With her left eye now swollen shut, Jemella Johnson says what happened to her at the hands of police just isn't right.

"I see something like this happen all the time on TV and I would not even expect for it to happen to me," Johnson says.

The 24-year-old, who suffers from anxiety and depression, says she had what she called an episode early Thursday morning at the Weston TLC shelter in Harlem—a facility that serves homeless people struggling with mental illness. She says she became anxious and unruly after she was transferred there without notice, despite her background as a domestic violence victim.

 "When I found out it was co-ed that's when my nerves and my anxiety started," Johnson says. “It just scared me and i just bugged out from it."

She says that's when managers at the shelter called police and three officers responded.

"They was like, ‘What's going on?’ and I was like, ‘I can't talk about it right now. I just need a moment for myself,’ and I walked back into the room and they was like, ‘Well, ma'am, you going to have to come with us.’"

She struggled and that's when she says one of the officers punched her twice.

"They said I had three fractures; I have three fractures in my eye. My nose got a fracture," Johnson says.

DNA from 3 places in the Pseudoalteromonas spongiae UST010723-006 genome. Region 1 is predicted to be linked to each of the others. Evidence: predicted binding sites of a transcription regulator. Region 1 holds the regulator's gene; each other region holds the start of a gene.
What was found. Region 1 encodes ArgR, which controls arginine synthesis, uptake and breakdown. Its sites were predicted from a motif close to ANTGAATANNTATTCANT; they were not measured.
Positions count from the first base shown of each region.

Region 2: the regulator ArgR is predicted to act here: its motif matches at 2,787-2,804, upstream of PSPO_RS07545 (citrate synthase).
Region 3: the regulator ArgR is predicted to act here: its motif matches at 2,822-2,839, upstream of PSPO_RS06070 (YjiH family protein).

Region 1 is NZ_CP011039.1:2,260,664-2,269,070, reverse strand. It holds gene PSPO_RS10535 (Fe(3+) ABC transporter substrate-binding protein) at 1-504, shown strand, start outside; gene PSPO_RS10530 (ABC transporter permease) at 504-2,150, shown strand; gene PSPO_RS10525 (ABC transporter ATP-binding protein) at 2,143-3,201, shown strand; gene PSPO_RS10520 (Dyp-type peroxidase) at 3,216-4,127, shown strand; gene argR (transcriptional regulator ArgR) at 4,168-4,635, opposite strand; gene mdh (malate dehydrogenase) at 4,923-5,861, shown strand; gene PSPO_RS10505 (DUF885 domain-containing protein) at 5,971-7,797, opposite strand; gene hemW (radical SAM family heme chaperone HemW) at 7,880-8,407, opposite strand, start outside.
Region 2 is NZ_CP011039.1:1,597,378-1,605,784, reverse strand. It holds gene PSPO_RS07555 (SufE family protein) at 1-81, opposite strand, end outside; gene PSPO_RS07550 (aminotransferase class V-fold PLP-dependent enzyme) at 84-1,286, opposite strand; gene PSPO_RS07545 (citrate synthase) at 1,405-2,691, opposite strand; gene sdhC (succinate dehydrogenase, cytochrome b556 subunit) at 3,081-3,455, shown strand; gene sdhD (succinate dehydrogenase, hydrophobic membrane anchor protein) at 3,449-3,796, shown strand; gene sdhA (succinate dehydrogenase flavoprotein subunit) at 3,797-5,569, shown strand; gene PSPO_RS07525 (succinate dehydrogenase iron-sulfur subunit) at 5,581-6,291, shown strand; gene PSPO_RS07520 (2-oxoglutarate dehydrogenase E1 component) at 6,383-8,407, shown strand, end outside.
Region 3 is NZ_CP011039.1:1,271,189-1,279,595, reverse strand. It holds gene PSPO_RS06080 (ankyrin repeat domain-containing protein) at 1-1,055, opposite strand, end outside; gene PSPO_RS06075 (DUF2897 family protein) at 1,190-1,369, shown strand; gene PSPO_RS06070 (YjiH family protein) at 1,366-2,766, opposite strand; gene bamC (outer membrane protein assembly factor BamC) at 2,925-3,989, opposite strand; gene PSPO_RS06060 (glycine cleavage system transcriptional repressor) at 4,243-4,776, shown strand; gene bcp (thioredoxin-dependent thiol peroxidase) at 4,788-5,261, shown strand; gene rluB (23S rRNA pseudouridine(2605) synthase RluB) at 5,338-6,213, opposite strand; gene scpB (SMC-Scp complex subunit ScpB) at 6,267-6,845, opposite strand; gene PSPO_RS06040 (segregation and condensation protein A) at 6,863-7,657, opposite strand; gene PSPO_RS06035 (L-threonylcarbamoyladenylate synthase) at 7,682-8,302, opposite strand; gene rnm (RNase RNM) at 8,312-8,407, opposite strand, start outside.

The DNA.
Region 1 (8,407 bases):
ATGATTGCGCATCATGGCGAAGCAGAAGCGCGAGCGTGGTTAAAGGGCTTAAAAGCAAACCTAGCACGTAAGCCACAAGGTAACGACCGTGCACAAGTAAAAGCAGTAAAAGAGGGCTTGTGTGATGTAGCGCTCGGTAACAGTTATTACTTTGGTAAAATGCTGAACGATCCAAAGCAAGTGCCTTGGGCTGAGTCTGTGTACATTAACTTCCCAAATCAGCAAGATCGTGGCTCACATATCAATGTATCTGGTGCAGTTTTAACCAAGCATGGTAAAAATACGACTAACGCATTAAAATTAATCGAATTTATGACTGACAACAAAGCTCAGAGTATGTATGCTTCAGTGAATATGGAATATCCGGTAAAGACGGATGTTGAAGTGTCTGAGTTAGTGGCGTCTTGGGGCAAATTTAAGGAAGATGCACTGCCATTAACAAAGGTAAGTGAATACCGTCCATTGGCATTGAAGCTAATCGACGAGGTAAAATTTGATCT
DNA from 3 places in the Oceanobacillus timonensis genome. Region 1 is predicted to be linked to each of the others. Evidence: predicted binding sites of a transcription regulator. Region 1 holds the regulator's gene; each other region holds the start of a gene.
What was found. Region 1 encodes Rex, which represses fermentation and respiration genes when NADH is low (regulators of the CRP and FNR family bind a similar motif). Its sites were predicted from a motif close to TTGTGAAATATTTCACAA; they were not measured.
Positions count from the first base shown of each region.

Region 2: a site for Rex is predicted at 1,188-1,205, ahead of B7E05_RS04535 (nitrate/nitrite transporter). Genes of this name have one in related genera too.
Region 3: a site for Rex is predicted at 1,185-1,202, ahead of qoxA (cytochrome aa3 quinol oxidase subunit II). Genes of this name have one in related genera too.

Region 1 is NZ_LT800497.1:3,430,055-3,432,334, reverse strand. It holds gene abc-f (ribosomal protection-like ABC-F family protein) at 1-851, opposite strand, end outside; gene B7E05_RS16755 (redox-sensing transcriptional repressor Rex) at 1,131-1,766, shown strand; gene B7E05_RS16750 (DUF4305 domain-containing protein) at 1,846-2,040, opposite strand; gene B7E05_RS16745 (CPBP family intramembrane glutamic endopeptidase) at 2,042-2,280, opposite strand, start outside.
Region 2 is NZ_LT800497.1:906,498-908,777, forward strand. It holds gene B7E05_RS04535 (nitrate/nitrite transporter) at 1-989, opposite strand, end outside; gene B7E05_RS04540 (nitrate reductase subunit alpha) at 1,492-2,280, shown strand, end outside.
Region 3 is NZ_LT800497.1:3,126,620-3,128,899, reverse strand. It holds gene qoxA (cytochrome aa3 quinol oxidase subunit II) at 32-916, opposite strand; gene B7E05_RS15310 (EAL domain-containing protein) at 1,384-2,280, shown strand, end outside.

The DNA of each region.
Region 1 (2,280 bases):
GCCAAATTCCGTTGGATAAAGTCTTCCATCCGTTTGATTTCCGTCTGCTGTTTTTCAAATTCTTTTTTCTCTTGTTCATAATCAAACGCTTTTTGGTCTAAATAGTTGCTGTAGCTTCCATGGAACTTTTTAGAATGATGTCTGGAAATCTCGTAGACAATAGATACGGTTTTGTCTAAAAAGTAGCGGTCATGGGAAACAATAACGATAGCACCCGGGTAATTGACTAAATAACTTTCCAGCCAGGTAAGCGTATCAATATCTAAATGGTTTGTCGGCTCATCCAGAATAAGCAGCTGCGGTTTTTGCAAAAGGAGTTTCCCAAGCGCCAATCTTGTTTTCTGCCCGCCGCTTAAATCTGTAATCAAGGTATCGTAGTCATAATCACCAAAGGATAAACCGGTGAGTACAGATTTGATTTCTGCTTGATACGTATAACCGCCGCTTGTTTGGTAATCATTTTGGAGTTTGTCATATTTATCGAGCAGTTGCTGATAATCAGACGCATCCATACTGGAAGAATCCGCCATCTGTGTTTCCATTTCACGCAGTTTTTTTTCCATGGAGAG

We reached out to the NYPD about the incident. Officials say they responded to a call for a violent, emotionally disturbed person that needed to be removed to the hospital and that officers used necessary force. But community advocate Iesha Sekou questions that.

 “What part of the policy is it where officers have to put their hands on someone in a way that is not within the police structure of training," Sekou said.

A spokesperson from the Department of Social Services released a statement saying, “...shelter staff responded to an individual in need of assistance and did the right thing by seeking help and medical care from qualified EMS professionals.”

But the single mother, struggling to get back on her feet to take care of her four year old son, says she didn't deserve this.

"It just hurts … It's not right how they treat people period, we're human," Johnson says.

Jemella wasn't arrested, but she was taken to hospital. Advocates say incidents erode trust in police.


Reporting by Lori Chung and Dean Meminger.